Data is dirty.
It comes in all shapes, sizes, and formats.
It can be easy to look at the fire hose of information coming into and leaving your company without any way to capture it, but it doesn’t have to be that way.
We’ll take a look in this post at how to clean data:
There is no shortage of actions that generates data. In fact, data will probably materialize without you having to do very much, if anything, at all.
That’s why it’s important to get ahead and make a plan for your business data so that it doesn’t get away from you. If it’s already a tangled mess, creating a plan will help you tease out its complicated pathways and layers.
Maybe you decide, as an organization, that collecting sales data is the only thing that matters right now. In that case, develop a plan for how and why you’re collecting that data so that it can help you test your hypotheses. For example, maybe you want to test how many touches—calls, emails, in-person meetings—it takes for you to connect with, scheduled a meeting with, and put an opportunity in front of a contact.
Once you’ve wrangled your sales data, you might decide to move on to marketing data, or supply chain data, or any other area in which you feel you are lacking.
As part of your plan, you should define ownership to engender accountability and a timeframe:
- Who is going to lead the creation of your plan? This person should be held accountable for success or failure.
- What are the individual milestones for the plan? Will a draft be due before implementation? Will there be regular check-ins along the way? When will it be finished?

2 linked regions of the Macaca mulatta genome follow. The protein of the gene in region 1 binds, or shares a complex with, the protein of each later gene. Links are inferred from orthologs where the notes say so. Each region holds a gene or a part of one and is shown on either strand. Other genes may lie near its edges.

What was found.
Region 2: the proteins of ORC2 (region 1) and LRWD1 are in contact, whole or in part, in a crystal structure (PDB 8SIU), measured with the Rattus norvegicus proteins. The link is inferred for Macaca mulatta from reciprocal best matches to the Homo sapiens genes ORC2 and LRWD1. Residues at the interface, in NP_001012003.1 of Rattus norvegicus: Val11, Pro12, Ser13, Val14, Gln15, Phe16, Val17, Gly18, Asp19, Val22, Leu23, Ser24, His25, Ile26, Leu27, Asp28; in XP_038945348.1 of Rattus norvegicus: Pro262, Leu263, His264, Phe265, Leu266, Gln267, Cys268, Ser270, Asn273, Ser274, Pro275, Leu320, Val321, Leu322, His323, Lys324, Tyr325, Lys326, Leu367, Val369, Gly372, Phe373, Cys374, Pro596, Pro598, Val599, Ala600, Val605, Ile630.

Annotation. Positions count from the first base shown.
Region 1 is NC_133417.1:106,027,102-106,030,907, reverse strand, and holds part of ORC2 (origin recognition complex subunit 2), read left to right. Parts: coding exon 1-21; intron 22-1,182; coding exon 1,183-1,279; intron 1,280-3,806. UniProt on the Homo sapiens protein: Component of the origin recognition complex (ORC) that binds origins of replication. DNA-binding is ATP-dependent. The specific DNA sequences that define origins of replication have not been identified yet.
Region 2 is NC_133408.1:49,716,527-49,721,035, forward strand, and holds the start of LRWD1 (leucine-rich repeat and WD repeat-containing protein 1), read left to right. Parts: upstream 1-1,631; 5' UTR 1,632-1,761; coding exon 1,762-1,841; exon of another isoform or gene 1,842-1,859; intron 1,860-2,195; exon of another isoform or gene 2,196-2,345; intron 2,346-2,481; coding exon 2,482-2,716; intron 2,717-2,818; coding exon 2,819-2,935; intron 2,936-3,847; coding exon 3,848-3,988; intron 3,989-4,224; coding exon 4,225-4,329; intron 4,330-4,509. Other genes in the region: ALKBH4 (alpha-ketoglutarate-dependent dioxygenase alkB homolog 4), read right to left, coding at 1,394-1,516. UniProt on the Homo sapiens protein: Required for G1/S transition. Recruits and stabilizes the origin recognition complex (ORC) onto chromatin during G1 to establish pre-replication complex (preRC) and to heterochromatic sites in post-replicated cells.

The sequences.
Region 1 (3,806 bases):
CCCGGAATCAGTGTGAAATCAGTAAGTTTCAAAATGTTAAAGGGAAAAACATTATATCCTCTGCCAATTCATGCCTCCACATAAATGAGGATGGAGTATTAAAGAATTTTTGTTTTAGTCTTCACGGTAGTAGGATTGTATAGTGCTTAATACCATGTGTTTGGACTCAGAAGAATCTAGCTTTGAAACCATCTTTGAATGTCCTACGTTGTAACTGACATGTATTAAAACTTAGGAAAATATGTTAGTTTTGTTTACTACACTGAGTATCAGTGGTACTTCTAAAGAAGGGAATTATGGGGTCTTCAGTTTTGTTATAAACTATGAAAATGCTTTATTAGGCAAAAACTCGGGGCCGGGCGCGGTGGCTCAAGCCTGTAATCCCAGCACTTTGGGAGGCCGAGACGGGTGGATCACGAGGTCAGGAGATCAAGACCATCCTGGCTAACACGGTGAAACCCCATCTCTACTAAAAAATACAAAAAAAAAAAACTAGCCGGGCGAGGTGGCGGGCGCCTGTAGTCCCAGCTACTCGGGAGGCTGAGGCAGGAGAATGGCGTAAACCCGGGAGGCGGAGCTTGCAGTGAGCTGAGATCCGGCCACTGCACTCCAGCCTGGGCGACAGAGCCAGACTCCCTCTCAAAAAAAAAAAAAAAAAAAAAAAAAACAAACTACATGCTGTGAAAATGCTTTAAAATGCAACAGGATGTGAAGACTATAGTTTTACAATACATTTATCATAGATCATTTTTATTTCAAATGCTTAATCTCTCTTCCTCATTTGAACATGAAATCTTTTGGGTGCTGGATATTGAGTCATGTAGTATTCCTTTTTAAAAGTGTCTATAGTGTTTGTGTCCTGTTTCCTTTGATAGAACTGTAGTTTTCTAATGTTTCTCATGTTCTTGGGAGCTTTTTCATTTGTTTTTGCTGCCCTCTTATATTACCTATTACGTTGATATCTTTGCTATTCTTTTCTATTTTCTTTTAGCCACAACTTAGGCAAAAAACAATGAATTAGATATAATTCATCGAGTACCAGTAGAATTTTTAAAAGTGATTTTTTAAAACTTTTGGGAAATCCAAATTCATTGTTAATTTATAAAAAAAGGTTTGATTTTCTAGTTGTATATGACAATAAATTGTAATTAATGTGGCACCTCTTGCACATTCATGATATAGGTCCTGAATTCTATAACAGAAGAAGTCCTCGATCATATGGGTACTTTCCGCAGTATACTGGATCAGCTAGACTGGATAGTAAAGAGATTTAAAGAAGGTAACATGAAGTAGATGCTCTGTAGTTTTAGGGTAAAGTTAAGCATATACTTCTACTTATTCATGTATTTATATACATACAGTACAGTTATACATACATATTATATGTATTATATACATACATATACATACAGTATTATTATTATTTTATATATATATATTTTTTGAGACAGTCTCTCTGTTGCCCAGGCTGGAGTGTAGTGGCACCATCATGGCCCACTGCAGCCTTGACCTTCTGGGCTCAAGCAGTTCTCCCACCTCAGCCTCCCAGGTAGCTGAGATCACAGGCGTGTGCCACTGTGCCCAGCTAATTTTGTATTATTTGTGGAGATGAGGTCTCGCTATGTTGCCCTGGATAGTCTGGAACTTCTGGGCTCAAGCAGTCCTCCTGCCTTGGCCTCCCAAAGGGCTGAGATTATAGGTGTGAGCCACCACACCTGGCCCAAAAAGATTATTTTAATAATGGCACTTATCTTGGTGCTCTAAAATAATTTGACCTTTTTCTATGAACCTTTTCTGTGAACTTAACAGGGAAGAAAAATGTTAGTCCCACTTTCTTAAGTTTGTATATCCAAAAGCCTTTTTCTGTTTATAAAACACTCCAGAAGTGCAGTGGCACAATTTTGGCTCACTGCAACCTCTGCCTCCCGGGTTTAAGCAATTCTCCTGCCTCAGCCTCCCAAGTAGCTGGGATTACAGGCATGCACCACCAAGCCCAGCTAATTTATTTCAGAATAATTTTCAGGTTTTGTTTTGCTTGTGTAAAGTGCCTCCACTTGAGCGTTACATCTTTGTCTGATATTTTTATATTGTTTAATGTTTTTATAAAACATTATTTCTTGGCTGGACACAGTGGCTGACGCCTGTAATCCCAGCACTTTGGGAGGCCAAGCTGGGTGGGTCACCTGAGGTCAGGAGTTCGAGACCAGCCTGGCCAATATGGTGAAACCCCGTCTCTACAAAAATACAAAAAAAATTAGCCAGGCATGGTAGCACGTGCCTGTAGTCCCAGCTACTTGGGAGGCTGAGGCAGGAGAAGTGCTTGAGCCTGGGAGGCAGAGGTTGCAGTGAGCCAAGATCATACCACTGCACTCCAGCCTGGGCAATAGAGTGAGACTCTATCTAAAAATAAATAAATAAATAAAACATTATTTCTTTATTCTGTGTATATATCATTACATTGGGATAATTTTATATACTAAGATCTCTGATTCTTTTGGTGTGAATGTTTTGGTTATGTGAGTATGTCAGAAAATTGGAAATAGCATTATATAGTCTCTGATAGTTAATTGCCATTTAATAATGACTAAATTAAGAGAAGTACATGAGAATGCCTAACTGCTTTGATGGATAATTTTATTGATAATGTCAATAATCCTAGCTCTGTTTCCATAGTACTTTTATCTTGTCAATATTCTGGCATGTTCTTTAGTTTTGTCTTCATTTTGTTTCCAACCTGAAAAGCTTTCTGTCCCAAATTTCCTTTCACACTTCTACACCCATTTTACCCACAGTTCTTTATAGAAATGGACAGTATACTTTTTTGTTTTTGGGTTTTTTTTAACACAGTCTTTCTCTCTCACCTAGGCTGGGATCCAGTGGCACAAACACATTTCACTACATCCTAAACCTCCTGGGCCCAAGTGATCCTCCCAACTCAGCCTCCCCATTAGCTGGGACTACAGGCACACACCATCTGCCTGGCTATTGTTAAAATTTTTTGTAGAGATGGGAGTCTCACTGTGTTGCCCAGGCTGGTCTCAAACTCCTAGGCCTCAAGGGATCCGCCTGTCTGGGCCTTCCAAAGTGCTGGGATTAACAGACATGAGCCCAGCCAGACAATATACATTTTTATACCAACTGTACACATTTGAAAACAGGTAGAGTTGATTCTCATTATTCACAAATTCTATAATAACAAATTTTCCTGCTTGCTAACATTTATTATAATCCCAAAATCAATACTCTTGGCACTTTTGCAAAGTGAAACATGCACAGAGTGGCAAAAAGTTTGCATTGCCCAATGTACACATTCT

- What kind of time commitments will this require?
Planning is a key part of any successful strategy.
If we may offer a tip: Spend time planning, but also spend time doing. Don’t get so caught up in the planning that your effort never gets off the ground.
Part of the plan should consider an investment in business analytics software. Such software helps data analysts aggregate, automate, and analyze data.
We’ve written a post about adjusting to the learning curve of business analytics software, and we think you would find it beneficial in your planning.
Integers, booleans, characters, floating-point numbers, strings—these are all types of data. The way they are captured and stored can get messy when you extrapolate it over an organization with dozens of employees, much more tens of thousands.
When you plan your data simplification process, think about whether a digital duplicate would be a smart strategy for you. Digital duplicates import data from your organization’s many sources and bring all of these data types together under one roof, so to speak.
Digital duplicates, in short, are a better version of a data warehouse.
We hinted earlier in this post that investing in business analytics software helps you automate your data processing.
With some software tools, such as the digital duplicate, the data talks to itself and automatically makes connections to generate predictions. Predictive analytics make the job of the data analyst much easier because the data can be searched and returned in a uniform manner.
Simplifying business data is challenging and often time-consuming work. Lessen the burden by creating a plan and investing in tools that make your supply chain more potent and more profitable.
One way to do this is with TADA, which creates a digital duplicate of your organization. For more information about TADA, please reach out to us today.